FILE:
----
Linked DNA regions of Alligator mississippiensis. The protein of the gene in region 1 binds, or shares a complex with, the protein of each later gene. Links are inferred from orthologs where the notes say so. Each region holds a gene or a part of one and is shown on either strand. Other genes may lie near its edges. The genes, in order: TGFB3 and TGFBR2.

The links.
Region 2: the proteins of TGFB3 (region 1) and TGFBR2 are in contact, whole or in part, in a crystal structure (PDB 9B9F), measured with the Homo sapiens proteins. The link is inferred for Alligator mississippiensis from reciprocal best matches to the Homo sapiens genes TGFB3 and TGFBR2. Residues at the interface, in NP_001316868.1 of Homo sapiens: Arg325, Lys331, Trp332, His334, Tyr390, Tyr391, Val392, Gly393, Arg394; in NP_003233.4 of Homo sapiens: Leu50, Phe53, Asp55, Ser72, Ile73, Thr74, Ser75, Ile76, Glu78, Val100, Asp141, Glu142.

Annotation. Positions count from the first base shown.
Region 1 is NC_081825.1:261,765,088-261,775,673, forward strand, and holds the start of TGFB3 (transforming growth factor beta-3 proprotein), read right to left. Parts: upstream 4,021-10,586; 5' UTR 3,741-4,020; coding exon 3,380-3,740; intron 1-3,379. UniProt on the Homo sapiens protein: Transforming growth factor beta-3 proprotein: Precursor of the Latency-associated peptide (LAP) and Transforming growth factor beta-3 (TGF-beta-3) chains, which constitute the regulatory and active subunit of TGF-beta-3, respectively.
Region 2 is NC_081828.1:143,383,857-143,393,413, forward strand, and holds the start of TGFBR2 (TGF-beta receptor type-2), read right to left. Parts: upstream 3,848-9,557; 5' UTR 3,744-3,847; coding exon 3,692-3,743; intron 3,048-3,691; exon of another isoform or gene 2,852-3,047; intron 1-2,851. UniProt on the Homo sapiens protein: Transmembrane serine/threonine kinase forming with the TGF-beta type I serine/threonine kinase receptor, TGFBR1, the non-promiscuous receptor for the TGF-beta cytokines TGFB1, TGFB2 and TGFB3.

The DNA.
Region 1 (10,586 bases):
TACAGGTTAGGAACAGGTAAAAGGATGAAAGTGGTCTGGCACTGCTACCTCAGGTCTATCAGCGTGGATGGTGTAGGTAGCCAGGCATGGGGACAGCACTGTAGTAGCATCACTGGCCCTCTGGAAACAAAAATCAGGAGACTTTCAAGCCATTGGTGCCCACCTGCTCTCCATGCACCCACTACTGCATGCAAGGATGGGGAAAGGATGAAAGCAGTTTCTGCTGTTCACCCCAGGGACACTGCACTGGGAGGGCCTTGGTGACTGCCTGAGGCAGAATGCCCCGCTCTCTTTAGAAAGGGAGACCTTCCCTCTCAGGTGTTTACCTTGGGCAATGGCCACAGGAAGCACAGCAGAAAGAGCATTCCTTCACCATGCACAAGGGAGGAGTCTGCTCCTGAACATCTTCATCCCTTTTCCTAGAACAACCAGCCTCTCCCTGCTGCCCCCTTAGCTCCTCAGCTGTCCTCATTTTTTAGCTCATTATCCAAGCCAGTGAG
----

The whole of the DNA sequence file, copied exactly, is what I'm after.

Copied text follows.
Linked DNA regions of Alligator mississippiensis. The protein of the gene in region 1 binds, or shares a complex with, the protein of each later gene. Links are inferred from orthologs where the notes say so. Each region holds a gene or a part of one and is shown on either strand. Other genes may lie near its edges. The genes, in order: TGFB3 and TGFBR2.

The links.
Region 2: the proteins of TGFB3 (region 1) and TGFBR2 are in contact, whole or in part, in a crystal structure (PDB 9B9F), measured with the Homo sapiens proteins. The link is inferred for Alligator mississippiensis from reciprocal best matches to the Homo sapiens genes TGFB3 and TGFBR2. Residues at the interface, in NP_001316868.1 of Homo sapiens: Arg325, Lys331, Trp332, His334, Tyr390, Tyr391, Val392, Gly393, Arg394; in NP_003233.4 of Homo sapiens: Leu50, Phe53, Asp55, Ser72, Ile73, Thr74, Ser75, Ile76, Glu78, Val100, Asp141, Glu142.

Annotation. Positions count from the first base shown.
Region 1 is NC_081825.1:261,765,088-261,775,673, forward strand, and holds the start of TGFB3 (transforming growth factor beta-3 proprotein), read right to left. Parts: upstream 4,021-10,586; 5' UTR 3,741-4,020; coding exon 3,380-3,740; intron 1-3,379. UniProt on the Homo sapiens protein: Transforming growth factor beta-3 proprotein: Precursor of the Latency-associated peptide (LAP) and Transforming growth factor beta-3 (TGF-beta-3) chains, which constitute the regulatory and active subunit of TGF-beta-3, respectively.
Region 2 is NC_081828.1:143,383,857-143,393,413, forward strand, and holds the start of TGFBR2 (TGF-beta receptor type-2), read right to left. Parts: upstream 3,848-9,557; 5' UTR 3,744-3,847; coding exon 3,692-3,743; intron 3,048-3,691; exon of another isoform or gene 2,852-3,047; intron 1-2,851. UniProt on the Homo sapiens protein: Transmembrane serine/threonine kinase forming with the TGF-beta type I serine/threonine kinase receptor, TGFBR1, the non-promiscuous receptor for the TGF-beta cytokines TGFB1, TGFB2 and TGFB3.

The DNA.
Region 1 (10,586 bases):
TACAGGTTAGGAACAGGTAAAAGGATGAAAGTGGTCTGGCACTGCTACCTCAGGTCTATCAGCGTGGATGGTGTAGGTAGCCAGGCATGGGGACAGCACTGTAGTAGCATCACTGGCCCTCTGGAAACAAAAATCAGGAGACTTTCAAGCCATTGGTGCCCACCTGCTCTCCATGCACCCACTACTGCATGCAAGGATGGGGAAAGGATGAAAGCAGTTTCTGCTGTTCACCCCAGGGACACTGCACTGGGAGGGCCTTGGTGACTGCCTGAGGCAGAATGCCCCGCTCTCTTTAGAAAGGGAGACCTTCCCTCTCAGGTGTTTACCTTGGGCAATGGCCACAGGAAGCACAGCAGAAAGAGCATTCCTTCACCATGCACAAGGGAGGAGTCTGCTCCTGAACATCTTCATCCCTTTTCCTAGAACAACCAGCCTCTCCCTGCTGCCCCCTTAGCTCCTCAGCTGTCCTCATTTTTTAGCTCATTATCCAAGCCAGTGAG